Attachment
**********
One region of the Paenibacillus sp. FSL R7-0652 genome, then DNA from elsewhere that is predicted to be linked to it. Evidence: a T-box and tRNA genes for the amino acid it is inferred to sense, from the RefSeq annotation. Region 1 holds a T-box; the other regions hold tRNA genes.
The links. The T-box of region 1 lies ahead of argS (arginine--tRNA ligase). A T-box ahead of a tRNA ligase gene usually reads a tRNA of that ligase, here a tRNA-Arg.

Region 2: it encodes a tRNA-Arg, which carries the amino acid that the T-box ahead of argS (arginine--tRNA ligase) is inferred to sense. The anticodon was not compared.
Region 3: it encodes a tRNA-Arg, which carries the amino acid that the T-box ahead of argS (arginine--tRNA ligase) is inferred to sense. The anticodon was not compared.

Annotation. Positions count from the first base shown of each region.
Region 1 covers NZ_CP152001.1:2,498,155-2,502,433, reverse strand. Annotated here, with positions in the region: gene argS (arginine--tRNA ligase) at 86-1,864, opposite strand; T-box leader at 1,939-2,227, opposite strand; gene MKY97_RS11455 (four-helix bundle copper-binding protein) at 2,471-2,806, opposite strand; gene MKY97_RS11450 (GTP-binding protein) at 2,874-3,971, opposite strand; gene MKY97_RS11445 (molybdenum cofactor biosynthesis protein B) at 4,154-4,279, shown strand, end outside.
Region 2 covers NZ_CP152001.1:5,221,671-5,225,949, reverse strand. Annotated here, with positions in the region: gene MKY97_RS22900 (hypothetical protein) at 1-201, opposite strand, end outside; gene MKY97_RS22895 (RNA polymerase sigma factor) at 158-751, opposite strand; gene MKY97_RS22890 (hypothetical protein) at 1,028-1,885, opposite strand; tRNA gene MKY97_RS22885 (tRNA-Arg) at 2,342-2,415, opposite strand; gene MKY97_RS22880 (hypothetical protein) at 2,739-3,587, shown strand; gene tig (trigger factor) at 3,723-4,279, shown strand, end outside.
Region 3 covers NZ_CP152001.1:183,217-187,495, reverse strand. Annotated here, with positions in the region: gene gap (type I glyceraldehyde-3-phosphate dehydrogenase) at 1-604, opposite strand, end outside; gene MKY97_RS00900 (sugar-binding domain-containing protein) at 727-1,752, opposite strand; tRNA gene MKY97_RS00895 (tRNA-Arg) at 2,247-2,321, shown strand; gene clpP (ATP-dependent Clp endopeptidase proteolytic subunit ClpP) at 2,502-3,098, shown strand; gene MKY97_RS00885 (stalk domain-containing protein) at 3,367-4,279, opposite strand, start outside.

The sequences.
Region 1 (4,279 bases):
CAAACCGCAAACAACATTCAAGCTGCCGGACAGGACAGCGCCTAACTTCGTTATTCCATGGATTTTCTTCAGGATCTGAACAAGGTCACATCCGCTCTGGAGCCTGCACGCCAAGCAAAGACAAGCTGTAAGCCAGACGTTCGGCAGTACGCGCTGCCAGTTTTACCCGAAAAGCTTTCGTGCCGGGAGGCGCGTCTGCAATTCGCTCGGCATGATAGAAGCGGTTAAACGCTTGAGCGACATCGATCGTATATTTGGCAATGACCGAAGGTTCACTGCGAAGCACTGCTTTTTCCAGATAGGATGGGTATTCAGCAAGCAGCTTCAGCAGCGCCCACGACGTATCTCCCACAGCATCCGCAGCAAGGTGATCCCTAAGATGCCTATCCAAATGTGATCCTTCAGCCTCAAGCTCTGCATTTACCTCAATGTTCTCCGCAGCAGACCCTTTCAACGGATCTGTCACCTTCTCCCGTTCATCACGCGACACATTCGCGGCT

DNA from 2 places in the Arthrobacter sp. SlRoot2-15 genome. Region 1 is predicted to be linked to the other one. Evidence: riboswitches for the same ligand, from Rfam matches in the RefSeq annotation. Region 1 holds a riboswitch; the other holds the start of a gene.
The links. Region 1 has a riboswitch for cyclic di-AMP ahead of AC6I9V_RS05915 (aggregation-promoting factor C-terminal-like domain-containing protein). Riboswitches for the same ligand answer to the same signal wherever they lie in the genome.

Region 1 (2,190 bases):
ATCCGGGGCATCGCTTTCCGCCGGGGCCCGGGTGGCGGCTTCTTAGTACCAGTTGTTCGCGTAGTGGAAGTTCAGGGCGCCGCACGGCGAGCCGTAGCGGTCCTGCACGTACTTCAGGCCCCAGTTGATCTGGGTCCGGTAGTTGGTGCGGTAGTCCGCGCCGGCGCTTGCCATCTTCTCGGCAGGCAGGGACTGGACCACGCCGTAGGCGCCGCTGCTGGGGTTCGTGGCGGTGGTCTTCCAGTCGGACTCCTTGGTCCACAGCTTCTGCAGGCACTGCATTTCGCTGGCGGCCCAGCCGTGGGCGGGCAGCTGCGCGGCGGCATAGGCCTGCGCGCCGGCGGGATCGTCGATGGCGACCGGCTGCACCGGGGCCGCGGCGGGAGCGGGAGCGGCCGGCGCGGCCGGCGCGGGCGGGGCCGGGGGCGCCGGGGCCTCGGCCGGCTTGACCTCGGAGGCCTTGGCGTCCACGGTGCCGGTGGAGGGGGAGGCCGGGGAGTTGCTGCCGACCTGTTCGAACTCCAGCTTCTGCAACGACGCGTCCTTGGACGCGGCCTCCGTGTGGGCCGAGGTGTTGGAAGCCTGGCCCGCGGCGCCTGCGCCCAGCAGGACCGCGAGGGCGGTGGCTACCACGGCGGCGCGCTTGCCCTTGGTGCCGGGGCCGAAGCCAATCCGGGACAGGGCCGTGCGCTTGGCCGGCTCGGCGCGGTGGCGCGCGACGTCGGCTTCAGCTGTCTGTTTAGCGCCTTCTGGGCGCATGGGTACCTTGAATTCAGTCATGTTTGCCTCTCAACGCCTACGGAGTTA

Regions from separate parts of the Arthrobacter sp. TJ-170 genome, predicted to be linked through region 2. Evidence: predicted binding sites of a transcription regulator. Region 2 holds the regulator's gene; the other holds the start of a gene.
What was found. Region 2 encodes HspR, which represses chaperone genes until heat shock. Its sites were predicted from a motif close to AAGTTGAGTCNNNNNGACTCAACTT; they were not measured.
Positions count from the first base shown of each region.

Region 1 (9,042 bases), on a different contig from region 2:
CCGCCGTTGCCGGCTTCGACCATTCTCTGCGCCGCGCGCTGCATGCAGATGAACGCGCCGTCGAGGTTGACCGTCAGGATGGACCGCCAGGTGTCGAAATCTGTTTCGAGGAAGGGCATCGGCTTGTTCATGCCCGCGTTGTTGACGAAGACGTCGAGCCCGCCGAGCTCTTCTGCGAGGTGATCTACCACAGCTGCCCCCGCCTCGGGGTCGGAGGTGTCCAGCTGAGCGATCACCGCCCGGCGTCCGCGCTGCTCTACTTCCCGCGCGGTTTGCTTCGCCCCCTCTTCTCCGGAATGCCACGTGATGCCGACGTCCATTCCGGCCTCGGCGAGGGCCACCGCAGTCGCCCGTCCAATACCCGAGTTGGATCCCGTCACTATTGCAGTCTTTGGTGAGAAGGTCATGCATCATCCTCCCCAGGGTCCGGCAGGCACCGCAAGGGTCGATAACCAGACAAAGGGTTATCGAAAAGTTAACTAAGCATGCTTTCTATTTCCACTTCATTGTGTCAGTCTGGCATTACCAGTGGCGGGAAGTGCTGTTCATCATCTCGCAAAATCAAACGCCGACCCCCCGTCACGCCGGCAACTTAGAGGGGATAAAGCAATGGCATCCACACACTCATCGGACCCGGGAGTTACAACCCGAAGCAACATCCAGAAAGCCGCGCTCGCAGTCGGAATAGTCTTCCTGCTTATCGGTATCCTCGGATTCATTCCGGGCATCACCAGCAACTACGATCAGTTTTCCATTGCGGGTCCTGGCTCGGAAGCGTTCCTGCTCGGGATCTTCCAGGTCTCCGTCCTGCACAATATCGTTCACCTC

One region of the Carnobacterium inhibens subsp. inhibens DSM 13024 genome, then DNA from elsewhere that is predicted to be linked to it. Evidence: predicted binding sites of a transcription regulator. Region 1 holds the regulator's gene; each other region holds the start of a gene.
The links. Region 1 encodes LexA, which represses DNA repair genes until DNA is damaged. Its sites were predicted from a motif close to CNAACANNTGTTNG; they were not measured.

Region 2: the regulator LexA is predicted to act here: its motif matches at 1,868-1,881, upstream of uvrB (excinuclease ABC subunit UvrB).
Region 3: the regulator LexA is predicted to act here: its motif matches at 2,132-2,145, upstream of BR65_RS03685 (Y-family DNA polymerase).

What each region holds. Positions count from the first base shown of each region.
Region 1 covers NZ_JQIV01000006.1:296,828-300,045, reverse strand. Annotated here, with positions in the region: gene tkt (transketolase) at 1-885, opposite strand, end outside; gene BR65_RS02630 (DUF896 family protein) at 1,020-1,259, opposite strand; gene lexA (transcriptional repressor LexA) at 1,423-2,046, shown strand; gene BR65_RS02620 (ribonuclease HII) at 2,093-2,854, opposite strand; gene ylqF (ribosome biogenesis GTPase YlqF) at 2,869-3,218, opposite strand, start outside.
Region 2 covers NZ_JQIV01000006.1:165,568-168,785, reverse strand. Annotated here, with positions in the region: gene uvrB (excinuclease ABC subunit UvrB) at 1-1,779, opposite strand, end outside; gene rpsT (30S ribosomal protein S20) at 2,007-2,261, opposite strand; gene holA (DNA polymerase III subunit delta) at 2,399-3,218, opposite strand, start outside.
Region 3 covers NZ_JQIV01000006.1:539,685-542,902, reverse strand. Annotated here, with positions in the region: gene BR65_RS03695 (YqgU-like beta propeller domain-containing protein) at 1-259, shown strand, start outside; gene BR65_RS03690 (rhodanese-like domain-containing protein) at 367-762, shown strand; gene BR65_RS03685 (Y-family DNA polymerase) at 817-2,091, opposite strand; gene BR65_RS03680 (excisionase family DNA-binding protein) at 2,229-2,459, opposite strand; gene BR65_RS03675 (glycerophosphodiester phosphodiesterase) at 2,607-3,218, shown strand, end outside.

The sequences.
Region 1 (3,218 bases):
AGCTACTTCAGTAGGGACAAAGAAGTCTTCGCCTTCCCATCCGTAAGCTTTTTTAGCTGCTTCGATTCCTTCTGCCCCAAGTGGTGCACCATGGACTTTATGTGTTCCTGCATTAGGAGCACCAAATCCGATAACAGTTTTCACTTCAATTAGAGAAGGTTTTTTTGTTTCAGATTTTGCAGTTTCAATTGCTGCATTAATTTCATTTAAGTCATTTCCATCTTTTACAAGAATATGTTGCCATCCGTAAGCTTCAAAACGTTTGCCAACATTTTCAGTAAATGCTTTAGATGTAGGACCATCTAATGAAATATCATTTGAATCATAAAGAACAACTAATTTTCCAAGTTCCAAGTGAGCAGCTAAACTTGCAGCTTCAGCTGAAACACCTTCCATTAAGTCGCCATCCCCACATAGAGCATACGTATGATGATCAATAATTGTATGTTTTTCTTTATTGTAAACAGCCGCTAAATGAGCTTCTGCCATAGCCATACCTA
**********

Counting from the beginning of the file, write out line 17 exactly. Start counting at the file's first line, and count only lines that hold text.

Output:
What was found. Region 2 encodes HspR, which represses chaperone genes until heat shock. Its sites were predicted from a motif close to AAGTTGAGTCNNNNNGACTCAACTT; they were not measured.